Chemical Technology October 2016


least 83 other countries around the world are using wind power to supply their electricity grids. In 2014 global wind power capacity expanded 16% to 369 553 MW. Yearly wind energy production is also growing rapidly and has reached around 4% of worldwide electricity usage, 11,4% in the EU. Potentially, the advantages for wind power are tremen- dous – 20 times more than the entire human population needs, according to some estimations. In addition, it is a renewable source, since wind energy originates from the sun, so we cannot run out of it. It is also a ‘green energy’ source and does not cause pollution. Unfortunately, wind is a fluctuating or intermittent source of energy and thus not suited to meeting the base load en- ergy demand unless some form of energy storage is utilised and the manufacturing and installation of wind turbines requires heavy upfront investments – both in commercial and residential applications. Wind turbines are often quoted as a threat to wildlife such as birds and bats and the noise the turbines make is reported as a problem by some homeowners in properties adjacent to the farms; of course, the aesthetics of onshore wind farms is a legitimate concern for some people. Offshore wind farms The ocean is an ideal place for harvesting wind power, but has only become popular of late. Some of the largest offshore plants have a production capacity of 8 MW and tower about 250 m upwards (one wing can be 140 m long). A growing number of them are appearing off the shores of countries globally. With current available technology, offshore wind farms need to be in fairly shallow water because the turbines can only be built at depths of about 18 to 27 m, though, experimental turbines are being put out at greater depths approaching the 60 m level. Luckily, sites for offshore wind farms are presently limited by only a few factors such as places used for bird flyways, boating lands and waste sites. Conditions out at sea can be very harsh. Salt spray causes corrosion and vibrations can be a serious matter. There are three butterfly valves per windmill, the failure of only one means that the entire wind- mill comes to a standstill. Critical to the effective functioning of the valves are the electrical actuators, which have to be able to stand extremes of temperature, possible corrosion issues due to the salt spray. GEMÜ Butterfly valves in windmills The GEMÜ 480 Victoria ® Butterfly valve is a soft-seated valve, available in nominal sizes DN 25 to 600 and in vari- ous body versions such as Wafer, Lug and U section. It can be supplied with various operators. Areas of application include water treatment, the processing industries and power generation. Additionally this series of valves features advanced seal design, extensive applications using a variety of materials, modular construction, simple installation and low torques. The new surface finish standard for this series mentioned earlier in the article, broadens the existing field of applica- tions. The improved coating means that the butterfly valve can now also be used in coastal and offshore areas, as well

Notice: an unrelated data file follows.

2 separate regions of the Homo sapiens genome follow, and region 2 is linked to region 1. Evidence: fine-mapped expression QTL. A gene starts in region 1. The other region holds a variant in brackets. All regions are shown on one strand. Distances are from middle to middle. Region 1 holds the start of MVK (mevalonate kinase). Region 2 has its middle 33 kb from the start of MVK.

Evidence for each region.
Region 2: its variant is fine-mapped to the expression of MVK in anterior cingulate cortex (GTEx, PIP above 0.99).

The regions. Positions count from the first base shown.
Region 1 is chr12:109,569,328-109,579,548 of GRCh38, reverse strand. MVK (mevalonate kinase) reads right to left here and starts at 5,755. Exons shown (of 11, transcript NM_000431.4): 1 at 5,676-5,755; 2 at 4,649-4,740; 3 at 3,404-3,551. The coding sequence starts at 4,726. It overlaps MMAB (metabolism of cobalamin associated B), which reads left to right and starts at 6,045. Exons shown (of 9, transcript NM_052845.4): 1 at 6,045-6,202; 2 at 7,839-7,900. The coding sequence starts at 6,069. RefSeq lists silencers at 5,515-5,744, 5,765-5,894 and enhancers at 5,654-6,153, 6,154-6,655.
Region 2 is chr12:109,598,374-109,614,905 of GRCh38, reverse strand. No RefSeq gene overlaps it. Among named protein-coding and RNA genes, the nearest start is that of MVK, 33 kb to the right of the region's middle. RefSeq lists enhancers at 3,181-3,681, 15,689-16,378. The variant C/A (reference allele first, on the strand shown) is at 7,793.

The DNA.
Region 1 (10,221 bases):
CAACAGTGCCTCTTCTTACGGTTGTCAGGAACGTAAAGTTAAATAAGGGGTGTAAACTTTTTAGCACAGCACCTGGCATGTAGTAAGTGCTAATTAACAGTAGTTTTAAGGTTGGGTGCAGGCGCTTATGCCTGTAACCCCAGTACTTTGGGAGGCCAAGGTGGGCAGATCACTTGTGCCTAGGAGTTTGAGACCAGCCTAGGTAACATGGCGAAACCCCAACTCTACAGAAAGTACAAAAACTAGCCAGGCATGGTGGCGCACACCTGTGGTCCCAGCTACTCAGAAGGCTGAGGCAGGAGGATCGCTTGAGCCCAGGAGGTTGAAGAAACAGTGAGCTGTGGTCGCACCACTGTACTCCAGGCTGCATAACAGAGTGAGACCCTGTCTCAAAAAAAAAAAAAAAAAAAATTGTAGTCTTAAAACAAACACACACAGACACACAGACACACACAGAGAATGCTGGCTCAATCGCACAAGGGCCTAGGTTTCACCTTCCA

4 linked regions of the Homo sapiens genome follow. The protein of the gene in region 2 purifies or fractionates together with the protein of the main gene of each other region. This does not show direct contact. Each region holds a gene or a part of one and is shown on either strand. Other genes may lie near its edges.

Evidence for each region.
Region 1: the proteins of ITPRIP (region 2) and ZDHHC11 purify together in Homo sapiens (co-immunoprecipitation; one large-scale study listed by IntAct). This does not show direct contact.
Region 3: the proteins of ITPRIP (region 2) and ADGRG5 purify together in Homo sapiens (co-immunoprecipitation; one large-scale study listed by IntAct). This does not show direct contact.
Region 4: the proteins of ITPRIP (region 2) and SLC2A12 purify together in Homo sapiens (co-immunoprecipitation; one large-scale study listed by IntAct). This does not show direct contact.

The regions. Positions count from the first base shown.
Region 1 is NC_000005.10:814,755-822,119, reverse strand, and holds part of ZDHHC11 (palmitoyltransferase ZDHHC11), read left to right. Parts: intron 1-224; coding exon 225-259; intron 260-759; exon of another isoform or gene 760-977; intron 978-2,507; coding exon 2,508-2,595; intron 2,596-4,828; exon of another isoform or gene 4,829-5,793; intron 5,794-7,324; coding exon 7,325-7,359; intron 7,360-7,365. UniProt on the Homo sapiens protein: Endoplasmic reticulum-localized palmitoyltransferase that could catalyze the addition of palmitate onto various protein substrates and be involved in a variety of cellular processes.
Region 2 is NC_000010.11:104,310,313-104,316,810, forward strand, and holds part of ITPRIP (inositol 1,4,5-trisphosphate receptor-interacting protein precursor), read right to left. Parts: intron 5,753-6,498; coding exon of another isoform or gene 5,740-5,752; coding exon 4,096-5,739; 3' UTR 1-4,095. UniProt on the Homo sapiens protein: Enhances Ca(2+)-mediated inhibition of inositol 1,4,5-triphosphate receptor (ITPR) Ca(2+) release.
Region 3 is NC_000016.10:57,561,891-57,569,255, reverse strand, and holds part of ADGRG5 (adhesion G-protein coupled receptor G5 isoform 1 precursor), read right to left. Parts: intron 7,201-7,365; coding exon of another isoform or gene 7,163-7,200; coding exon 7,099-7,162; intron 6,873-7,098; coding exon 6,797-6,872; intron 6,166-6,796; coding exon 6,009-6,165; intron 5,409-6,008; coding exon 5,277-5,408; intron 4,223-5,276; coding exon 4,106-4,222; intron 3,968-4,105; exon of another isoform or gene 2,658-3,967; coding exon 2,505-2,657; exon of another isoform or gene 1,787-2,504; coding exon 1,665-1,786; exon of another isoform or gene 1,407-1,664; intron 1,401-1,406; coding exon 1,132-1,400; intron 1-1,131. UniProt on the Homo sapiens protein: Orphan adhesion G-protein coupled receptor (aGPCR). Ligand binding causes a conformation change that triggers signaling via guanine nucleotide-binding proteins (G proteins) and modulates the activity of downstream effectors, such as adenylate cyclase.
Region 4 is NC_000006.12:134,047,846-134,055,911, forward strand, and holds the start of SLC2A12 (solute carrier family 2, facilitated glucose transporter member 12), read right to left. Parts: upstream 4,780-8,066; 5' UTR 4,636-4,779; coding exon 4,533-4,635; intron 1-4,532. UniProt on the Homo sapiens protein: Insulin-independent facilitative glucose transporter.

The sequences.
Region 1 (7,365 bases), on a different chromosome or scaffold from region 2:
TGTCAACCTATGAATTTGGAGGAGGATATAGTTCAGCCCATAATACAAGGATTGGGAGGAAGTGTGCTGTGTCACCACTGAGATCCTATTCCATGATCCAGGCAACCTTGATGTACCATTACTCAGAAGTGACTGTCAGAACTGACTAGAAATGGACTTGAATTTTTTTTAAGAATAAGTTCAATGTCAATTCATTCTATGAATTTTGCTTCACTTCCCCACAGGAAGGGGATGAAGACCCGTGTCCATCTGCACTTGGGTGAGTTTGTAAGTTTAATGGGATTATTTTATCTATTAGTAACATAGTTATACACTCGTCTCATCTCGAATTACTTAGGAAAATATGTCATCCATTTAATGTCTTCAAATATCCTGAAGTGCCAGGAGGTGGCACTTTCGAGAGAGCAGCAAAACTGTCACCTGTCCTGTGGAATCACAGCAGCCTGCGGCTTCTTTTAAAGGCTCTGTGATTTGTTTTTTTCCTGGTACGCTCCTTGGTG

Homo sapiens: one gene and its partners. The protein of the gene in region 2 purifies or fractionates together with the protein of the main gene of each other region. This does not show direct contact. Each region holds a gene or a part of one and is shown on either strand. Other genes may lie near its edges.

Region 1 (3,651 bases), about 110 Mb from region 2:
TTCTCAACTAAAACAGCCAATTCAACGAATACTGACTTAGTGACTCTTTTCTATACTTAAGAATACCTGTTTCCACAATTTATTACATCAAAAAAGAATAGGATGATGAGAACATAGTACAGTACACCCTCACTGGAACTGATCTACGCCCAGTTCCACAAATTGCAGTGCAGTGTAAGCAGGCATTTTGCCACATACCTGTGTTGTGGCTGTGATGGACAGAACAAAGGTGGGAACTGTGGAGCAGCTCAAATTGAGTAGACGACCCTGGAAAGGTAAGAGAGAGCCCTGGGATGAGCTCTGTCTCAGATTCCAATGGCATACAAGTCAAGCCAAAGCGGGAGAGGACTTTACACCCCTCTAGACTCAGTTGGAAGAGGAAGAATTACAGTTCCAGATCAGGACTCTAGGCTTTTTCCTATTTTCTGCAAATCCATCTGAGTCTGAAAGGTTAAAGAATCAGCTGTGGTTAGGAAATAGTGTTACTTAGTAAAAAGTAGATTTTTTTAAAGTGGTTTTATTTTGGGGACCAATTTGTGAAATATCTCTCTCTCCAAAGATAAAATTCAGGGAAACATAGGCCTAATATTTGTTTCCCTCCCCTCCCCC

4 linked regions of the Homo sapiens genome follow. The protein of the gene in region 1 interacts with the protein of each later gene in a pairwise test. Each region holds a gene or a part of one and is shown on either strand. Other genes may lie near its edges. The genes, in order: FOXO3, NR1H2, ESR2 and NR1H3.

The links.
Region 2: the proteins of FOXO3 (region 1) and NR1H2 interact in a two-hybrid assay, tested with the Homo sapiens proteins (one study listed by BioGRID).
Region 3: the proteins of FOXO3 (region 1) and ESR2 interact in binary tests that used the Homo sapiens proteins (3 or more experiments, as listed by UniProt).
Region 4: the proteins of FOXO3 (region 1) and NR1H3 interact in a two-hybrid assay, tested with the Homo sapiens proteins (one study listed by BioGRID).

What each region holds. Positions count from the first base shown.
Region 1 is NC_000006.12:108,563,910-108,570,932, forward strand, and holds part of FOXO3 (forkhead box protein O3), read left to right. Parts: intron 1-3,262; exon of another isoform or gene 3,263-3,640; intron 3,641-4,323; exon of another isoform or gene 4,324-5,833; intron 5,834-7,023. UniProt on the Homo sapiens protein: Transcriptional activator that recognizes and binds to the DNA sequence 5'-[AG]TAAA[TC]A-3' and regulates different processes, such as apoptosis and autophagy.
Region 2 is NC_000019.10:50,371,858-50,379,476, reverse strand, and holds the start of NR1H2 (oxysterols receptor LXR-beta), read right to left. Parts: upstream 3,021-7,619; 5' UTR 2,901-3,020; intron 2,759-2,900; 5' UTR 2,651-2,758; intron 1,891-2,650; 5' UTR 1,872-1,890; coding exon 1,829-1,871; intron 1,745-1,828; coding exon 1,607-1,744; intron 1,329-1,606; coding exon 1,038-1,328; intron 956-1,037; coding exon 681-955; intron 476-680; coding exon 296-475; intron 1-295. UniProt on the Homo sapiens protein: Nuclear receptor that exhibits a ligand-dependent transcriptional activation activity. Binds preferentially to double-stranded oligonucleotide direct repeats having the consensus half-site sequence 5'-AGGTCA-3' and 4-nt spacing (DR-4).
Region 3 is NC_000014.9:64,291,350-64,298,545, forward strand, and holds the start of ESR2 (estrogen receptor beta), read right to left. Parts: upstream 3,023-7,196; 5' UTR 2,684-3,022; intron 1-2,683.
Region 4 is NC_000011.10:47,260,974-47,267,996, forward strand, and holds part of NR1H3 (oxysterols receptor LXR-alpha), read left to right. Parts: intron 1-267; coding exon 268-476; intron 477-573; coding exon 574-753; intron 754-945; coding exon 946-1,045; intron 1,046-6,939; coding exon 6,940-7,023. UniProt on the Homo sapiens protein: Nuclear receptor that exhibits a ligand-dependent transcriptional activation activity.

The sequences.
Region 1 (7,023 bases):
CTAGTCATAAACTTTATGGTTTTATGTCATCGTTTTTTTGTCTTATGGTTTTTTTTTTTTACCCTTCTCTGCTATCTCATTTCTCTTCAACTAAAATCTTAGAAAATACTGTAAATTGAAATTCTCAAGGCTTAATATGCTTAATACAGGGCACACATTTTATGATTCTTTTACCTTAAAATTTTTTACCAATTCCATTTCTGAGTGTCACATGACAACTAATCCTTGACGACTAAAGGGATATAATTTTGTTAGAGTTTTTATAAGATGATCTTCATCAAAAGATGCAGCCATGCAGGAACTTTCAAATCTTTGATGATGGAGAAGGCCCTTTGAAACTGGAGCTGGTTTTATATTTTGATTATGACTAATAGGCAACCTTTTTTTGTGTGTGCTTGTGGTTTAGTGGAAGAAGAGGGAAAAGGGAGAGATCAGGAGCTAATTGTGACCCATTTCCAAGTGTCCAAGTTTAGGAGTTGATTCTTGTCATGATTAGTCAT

BFV DN 80 after running 20 000 opening/closing cycles

as in buildings with permanent condensation and pollution. At the same time, compliance with this standard affords the customer a certain degree of certainty when it comes to planning, as the service life of the valve is more predictable. Testing the valves’ behaviour The objective of testing is to understand the behaviour of the GEMÜ Butterfly Valve Typ 480, in particular, selected conditions. The application for the GEMÜ 480 Victoria ® Butterfly valve for use on the lubrication system, is as an installation of a set of valves with specific closing and opening directions. The effects on the valve liner (wearing, tightness, and torque values) after a simulation of 20 000 cycles have to be measured under standard and random conditions, as expected in operation. During the tests, the valves are operated 20 000 times; the liner material is NBR, suitable for oil; the disc is of reduced diameter, calculated to operate at a PS of 3 bar; the BFV works at a system pressure of maximum 0,5 Bar and is actuated electrically. The expected lifetime of the windmill is 25 years. Preliminary evaluation of the test results after running 13 700 opening/closing cycles with the valve DN80, and 8 100 cycles with the valve DN200 indicated that the valves, after 20 000 opening/closing cycles were 100% tight before and after testing (according to EN 12266). Tests thus showed that a BFV PS 3 (reduced disc) was providing safe and efficient performance and perfectly meeting the requirements of the defined working conditions. The actua- tor has sufficient spare torque to safely operate the BFV at these specified working conditions. Green energy Whether using 50% less material for the first GEMÜ valve compared with conventional valves, or the launch of a re- cycling system in 1979, company management and staff members have continually addressed themes that have saved resources over the long term. Customers are interested in how the products are manufactured – and what the consequences are. Initial surveys in 2009 led to GEMÜ’s decision to sign up for EMAS certification. For more information, contact managing director, Claudio Darpin, on email:, tel: +27 11 462 7795 or go to


Chemical Technology • October 2016

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